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The Language of Multiplication

Multiplication (2 groups of 3)Recently, my kindergartener, Lilly,  came home and declared, “I’m bad at times.”  Let me clarify a couple of things.  First, when she said that, she didn’t mean that she was occasionally evil.  She meant she was bad at multiplication.  Second, we don’t do, “I’m bad at ___.” in our house.  We work pretty hard to send the message that we’re all capable of most things if we only apply ourselves.  Lilly knows this, but as the youngest kid in her class, and likely her entire grade district-wide, she’s constantly comparing herself to classmates who are much older and wiser.  She’ll tell you all day long, “You just have to practice, practice, practice.”  And at times, she actually believes this.  Over spring break she was determined to skip a bar on the monkey bars and by jove, she did it.  Other times, she needs some convincing.

So your first thought at a kindergartener declaring her deficiency in multiplication might be, “Why are they doing multiplication in kindergarten?”  I assure you, they’re not (at least not formally).  This statement came from a classmate, whose older brother just went through third grade.  Third grade is the year students are supposed to know from memory (and by the end of the year) the product of all single digit numbers.  Needless to say, her classmate spent a year listening to his brother complete math homework and picked up a little – perhaps a lot – here and there.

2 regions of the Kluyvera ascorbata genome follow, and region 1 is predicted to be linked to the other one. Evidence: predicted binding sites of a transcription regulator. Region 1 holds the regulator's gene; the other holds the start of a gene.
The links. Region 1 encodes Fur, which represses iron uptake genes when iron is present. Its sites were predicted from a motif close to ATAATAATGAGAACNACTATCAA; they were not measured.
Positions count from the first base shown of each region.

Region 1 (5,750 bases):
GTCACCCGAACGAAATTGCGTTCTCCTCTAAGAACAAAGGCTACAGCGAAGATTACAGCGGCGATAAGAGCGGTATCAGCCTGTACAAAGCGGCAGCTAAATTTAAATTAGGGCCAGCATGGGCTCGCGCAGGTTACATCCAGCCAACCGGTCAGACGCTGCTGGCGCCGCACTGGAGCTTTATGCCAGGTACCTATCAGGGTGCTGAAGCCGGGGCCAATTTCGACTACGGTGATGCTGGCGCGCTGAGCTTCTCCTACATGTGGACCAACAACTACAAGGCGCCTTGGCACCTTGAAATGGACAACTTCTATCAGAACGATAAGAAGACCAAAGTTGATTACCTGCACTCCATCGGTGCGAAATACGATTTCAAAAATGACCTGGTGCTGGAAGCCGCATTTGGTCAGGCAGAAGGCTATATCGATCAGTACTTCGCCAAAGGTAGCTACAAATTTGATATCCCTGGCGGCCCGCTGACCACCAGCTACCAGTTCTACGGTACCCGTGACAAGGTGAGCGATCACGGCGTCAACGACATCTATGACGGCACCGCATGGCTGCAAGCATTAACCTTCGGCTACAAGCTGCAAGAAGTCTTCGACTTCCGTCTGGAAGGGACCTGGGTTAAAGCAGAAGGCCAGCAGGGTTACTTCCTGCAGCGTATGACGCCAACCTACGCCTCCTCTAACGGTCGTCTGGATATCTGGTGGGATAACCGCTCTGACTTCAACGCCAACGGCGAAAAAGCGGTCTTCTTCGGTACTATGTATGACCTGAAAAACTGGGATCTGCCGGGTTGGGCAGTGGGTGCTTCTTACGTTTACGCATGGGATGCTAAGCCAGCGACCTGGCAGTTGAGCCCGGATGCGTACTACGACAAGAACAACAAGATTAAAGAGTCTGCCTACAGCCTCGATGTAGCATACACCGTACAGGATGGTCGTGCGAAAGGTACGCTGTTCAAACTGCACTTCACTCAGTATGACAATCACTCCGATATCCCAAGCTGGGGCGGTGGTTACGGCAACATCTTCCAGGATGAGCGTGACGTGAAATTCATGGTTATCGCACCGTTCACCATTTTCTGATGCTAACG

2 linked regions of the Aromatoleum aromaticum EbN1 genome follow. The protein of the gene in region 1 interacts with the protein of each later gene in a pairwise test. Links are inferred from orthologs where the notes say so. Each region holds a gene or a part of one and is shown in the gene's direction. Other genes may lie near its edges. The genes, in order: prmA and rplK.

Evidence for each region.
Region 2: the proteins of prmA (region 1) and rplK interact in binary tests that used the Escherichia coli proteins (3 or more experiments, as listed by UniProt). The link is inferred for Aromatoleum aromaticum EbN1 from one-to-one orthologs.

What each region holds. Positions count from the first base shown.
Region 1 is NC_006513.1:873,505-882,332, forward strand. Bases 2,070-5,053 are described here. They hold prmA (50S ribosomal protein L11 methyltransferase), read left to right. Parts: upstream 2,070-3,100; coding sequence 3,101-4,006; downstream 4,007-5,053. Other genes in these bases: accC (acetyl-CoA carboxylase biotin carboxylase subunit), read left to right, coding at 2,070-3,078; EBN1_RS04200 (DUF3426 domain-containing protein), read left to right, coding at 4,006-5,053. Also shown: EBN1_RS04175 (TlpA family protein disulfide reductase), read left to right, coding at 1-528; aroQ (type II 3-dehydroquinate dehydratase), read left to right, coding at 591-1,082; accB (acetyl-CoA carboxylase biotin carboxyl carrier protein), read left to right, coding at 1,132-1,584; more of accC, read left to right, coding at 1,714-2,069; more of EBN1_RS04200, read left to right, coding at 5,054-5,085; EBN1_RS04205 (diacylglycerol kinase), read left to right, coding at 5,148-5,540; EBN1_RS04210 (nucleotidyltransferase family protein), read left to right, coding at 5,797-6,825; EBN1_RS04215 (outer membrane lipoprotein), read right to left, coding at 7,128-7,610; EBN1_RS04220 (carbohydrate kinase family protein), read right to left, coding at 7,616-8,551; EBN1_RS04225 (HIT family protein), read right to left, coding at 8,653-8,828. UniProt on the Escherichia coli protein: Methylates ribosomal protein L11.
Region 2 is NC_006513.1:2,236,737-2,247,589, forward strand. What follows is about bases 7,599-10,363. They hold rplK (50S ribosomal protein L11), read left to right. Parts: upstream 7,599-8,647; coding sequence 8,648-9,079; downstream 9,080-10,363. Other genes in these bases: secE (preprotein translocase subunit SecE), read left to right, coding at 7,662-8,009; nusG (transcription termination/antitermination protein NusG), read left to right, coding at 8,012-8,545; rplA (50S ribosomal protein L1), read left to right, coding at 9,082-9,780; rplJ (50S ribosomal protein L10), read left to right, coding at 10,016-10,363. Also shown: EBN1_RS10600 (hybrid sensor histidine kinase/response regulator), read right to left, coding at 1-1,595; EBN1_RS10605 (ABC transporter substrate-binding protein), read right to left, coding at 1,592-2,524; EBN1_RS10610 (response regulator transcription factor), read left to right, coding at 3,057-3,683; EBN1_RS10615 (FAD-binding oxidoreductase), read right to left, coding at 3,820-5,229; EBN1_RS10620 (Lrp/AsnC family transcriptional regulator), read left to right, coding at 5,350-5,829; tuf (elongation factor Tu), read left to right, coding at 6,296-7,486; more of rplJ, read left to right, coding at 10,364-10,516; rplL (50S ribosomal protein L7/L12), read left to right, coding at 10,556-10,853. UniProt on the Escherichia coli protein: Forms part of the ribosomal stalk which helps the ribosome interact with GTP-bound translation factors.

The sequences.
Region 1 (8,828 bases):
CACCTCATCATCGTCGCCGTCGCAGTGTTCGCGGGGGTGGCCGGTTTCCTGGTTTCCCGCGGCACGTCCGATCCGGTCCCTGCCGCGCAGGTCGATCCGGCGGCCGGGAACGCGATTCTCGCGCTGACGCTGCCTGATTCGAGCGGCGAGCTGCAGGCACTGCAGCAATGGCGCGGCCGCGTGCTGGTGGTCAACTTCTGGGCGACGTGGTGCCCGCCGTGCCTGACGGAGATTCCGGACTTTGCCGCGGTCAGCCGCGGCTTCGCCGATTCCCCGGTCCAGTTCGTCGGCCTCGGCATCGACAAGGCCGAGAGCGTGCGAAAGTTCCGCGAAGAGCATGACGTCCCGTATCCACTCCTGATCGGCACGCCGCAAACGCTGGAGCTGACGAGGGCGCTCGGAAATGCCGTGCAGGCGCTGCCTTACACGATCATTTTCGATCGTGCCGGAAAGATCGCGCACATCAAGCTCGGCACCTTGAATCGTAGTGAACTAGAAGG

My first thought was, “You’re not bad at times.  You’re using the wrong language.”  Most of us learned our multiplication facts from drill and practice.  We learned tricks to remember the nines and were always stumbling over the sevens and eights.  No one bothered to explain the meaning behind multiplication until after we’d memorized our facts.  Turns out, if we do the reverse, understand before we practice, memorization comes a whole lot faster.  And better.  Part of understanding is knowing what “times” means.  I sat my daughter down and explained that “times” just meant “groups of”.  We practiced this way:

Me: “2 times 3 just means 2 groups of 3.”Multiplication (4 groups of 2)

Lilly: “Oh, I know that!  That’s just 3+3.  It’s 6!”

Me: “Let’s try another one.  4 times 2.”

Lilly: “4 times 2 . . . so that’s four groups of 2.  So 2, 4, 6, 8!”

When multiplication language is understood, especially the language of operations, competency and fluency increases.  Learning multiplication requires an understanding of the language (times, factor, product, etc.) and an ability to think flexibly about numbers.  Most kids are comfortable multiplying by 1, 2, 5, and 10.  That’s because they all have had practice skip counting in these number patterns.  If they’ve had good instruction, they understand that counting by 2s is just adding 2 each time.  This connects to student understanding of multiplication as repeated addition.  The other facts anchor around knowing these facts and are based on students being able to decompose (break) numbers into parts.  There are classroom appropriate posters that are useful for parents to use as references for helping their children at home too.